Along with two of my colleagues, a group of students designed, assembled and installed "litres of light" from recycled pop bottles in Guatemala. These experiences are life-changing. I loved the fact that researchers and students would share results including things that didn't work. Although I am not personally involved (yet!), I am really looking forward to the opening of George Brown's state-of-the-art Green Building Centre, transforming the existing Green Technologies Research into a hub connecting the Canadian construction sector with applied research opportunities. George Brown
is also placing tremendous focus on BIM, which is another huge innovation in our industry that supports and plays a key role with integrated design. The fun thing about teaching at both of these schools is I also get to keep learning!
4. Why do you think it would be important for someone who is already well established in their career to learn about green building or sustainability?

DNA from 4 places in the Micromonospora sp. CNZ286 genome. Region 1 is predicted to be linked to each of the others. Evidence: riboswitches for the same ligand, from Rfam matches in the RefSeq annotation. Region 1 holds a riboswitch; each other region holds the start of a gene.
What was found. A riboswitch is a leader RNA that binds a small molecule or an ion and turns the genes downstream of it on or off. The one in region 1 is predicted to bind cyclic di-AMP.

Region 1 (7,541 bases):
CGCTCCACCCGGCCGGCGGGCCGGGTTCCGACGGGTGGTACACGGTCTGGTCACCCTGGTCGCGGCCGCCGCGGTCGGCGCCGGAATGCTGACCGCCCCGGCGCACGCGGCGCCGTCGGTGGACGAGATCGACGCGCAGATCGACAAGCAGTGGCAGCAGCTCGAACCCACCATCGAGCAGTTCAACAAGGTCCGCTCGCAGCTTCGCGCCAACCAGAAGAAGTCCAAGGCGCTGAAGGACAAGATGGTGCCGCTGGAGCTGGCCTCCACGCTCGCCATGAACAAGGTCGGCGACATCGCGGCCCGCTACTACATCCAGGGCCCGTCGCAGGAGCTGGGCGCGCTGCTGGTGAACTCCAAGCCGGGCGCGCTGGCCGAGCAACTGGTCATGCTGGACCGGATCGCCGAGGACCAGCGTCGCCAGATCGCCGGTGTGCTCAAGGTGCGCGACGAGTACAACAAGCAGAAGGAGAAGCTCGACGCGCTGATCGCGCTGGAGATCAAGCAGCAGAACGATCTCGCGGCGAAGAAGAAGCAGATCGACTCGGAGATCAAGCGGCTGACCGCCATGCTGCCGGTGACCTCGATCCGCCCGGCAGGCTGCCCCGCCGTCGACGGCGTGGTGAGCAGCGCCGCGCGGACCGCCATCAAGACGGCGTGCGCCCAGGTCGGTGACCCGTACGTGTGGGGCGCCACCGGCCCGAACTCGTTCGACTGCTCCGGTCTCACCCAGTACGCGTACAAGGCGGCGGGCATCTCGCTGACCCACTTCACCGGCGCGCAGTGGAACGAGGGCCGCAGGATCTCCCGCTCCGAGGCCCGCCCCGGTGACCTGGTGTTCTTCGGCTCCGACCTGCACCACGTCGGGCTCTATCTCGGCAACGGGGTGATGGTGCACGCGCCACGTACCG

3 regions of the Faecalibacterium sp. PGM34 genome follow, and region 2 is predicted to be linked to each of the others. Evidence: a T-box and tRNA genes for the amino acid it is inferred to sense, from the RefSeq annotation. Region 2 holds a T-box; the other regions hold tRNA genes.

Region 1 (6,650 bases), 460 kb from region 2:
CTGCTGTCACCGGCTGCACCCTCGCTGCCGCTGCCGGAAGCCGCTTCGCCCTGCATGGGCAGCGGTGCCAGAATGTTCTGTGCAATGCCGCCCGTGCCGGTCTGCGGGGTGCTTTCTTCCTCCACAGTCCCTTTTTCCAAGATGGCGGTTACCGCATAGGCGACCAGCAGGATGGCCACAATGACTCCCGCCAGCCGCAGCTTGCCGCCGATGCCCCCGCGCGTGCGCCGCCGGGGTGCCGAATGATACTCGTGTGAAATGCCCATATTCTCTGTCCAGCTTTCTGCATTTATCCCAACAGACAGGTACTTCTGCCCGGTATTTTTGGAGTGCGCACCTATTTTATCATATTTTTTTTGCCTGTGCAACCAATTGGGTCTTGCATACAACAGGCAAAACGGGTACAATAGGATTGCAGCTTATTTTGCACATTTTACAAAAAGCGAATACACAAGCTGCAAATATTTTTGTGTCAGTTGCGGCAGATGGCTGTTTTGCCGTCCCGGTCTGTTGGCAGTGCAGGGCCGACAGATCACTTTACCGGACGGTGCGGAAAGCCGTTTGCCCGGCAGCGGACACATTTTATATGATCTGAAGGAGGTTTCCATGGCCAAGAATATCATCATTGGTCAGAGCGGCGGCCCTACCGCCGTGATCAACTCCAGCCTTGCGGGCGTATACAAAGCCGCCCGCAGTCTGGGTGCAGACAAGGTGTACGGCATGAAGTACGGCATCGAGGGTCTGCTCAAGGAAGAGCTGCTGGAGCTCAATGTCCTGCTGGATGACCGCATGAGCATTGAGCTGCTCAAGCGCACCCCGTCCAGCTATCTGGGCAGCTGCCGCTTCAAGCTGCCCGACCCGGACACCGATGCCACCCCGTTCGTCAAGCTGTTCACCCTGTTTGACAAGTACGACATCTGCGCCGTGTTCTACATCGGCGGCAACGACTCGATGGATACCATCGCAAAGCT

As a perpetual student myself, I see tremendous value in lifelong learning. Many mature students are highly successful because they come to the table with a knowledge base that is easy to build upon. The key is to pick an area or a topic that is of interest. Secondly, I am overwhelmed by the incredible amount of talented individuals I meet as college students. Just as employers are looking for skills or credentials, so too are top students looking for employers who share their values. Besides, school is fun!
5. Where do you think green building/sustainability is headed next in terms of education or just in general?
I think transformative change begins with education, formal or informal. Two areas I would like to see continue to evolve are collaboration between disciplines in the academic environment and increased opportunities for applied research. The traditional experience in the AEC industry is competitive in nature, and I see it becoming more collaborative. Teamwork is used to prepare students for the real world, but it is often limited to